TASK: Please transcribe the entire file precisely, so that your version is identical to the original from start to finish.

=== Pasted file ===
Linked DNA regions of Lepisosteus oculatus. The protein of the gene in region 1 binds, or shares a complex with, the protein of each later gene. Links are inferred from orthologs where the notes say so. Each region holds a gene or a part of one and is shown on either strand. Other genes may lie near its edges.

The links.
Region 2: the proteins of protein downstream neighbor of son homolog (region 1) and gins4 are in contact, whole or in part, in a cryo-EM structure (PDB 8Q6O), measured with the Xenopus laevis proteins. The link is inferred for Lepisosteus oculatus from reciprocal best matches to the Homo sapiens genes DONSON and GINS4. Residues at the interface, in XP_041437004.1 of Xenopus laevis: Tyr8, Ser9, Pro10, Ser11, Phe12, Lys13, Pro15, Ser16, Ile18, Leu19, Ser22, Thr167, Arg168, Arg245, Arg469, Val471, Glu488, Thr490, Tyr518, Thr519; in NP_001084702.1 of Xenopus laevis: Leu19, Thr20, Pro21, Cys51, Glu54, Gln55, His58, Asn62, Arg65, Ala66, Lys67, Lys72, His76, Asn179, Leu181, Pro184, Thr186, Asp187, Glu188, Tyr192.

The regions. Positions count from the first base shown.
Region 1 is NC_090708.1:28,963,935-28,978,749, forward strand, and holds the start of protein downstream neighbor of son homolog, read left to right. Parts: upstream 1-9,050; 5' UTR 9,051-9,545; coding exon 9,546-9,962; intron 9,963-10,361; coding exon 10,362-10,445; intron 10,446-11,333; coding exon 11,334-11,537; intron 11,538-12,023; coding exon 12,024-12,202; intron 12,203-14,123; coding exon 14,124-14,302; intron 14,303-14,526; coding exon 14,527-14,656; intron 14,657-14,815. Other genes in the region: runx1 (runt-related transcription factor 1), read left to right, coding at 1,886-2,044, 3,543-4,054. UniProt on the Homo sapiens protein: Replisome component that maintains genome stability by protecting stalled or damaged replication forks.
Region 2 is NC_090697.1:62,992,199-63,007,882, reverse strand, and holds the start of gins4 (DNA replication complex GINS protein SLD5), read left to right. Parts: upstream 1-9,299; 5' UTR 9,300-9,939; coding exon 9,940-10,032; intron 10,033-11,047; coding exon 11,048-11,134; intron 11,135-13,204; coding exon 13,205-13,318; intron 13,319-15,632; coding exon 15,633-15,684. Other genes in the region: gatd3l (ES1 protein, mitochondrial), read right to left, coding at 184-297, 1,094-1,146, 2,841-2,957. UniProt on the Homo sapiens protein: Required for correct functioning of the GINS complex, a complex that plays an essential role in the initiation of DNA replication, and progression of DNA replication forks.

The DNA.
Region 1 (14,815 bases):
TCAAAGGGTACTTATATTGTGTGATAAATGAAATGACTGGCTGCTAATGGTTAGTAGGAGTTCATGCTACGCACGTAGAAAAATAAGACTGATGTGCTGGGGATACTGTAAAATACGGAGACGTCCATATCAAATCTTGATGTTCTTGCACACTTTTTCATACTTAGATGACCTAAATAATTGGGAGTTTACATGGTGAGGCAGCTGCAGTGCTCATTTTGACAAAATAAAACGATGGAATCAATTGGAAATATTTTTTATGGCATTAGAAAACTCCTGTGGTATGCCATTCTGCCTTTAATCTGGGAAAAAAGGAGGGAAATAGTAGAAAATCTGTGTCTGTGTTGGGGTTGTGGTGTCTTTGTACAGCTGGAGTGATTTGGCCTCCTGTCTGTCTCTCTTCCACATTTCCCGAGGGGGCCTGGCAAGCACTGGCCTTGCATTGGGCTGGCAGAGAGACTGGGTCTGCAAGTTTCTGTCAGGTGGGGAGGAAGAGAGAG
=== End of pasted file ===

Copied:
Linked DNA regions of Lepisosteus oculatus. The protein of the gene in region 1 binds, or shares a complex with, the protein of each later gene. Links are inferred from orthologs where the notes say so. Each region holds a gene or a part of one and is shown on either strand. Other genes may lie near its edges.

The links.
Region 2: the proteins of protein downstream neighbor of son homolog (region 1) and gins4 are in contact, whole or in part, in a cryo-EM structure (PDB 8Q6O), measured with the Xenopus laevis proteins. The link is inferred for Lepisosteus oculatus from reciprocal best matches to the Homo sapiens genes DONSON and GINS4. Residues at the interface, in XP_041437004.1 of Xenopus laevis: Tyr8, Ser9, Pro10, Ser11, Phe12, Lys13, Pro15, Ser16, Ile18, Leu19, Ser22, Thr167, Arg168, Arg245, Arg469, Val471, Glu488, Thr490, Tyr518, Thr519; in NP_001084702.1 of Xenopus laevis: Leu19, Thr20, Pro21, Cys51, Glu54, Gln55, His58, Asn62, Arg65, Ala66, Lys67, Lys72, His76, Asn179, Leu181, Pro184, Thr186, Asp187, Glu188, Tyr192.

The regions. Positions count from the first base shown.
Region 1 is NC_090708.1:28,963,935-28,978,749, forward strand, and holds the start of protein downstream neighbor of son homolog, read left to right. Parts: upstream 1-9,050; 5' UTR 9,051-9,545; coding exon 9,546-9,962; intron 9,963-10,361; coding exon 10,362-10,445; intron 10,446-11,333; coding exon 11,334-11,537; intron 11,538-12,023; coding exon 12,024-12,202; intron 12,203-14,123; coding exon 14,124-14,302; intron 14,303-14,526; coding exon 14,527-14,656; intron 14,657-14,815. Other genes in the region: runx1 (runt-related transcription factor 1), read left to right, coding at 1,886-2,044, 3,543-4,054. UniProt on the Homo sapiens protein: Replisome component that maintains genome stability by protecting stalled or damaged replication forks.
Region 2 is NC_090697.1:62,992,199-63,007,882, reverse strand, and holds the start of gins4 (DNA replication complex GINS protein SLD5), read left to right. Parts: upstream 1-9,299; 5' UTR 9,300-9,939; coding exon 9,940-10,032; intron 10,033-11,047; coding exon 11,048-11,134; intron 11,135-13,204; coding exon 13,205-13,318; intron 13,319-15,632; coding exon 15,633-15,684. Other genes in the region: gatd3l (ES1 protein, mitochondrial), read right to left, coding at 184-297, 1,094-1,146, 2,841-2,957. UniProt on the Homo sapiens protein: Required for correct functioning of the GINS complex, a complex that plays an essential role in the initiation of DNA replication, and progression of DNA replication forks.

The DNA.
Region 1 (14,815 bases):
TCAAAGGGTACTTATATTGTGTGATAAATGAAATGACTGGCTGCTAATGGTTAGTAGGAGTTCATGCTACGCACGTAGAAAAATAAGACTGATGTGCTGGGGATACTGTAAAATACGGAGACGTCCATATCAAATCTTGATGTTCTTGCACACTTTTTCATACTTAGATGACCTAAATAATTGGGAGTTTACATGGTGAGGCAGCTGCAGTGCTCATTTTGACAAAATAAAACGATGGAATCAATTGGAAATATTTTTTATGGCATTAGAAAACTCCTGTGGTATGCCATTCTGCCTTTAATCTGGGAAAAAAGGAGGGAAATAGTAGAAAATCTGTGTCTGTGTTGGGGTTGTGGTGTCTTTGTACAGCTGGAGTGATTTGGCCTCCTGTCTGTCTCTCTTCCACATTTCCCGAGGGGGCCTGGCAAGCACTGGCCTTGCATTGGGCTGGCAGAGAGACTGGGTCTGCAAGTTTCTGTCAGGTGGGGAGGAAGAGAGAG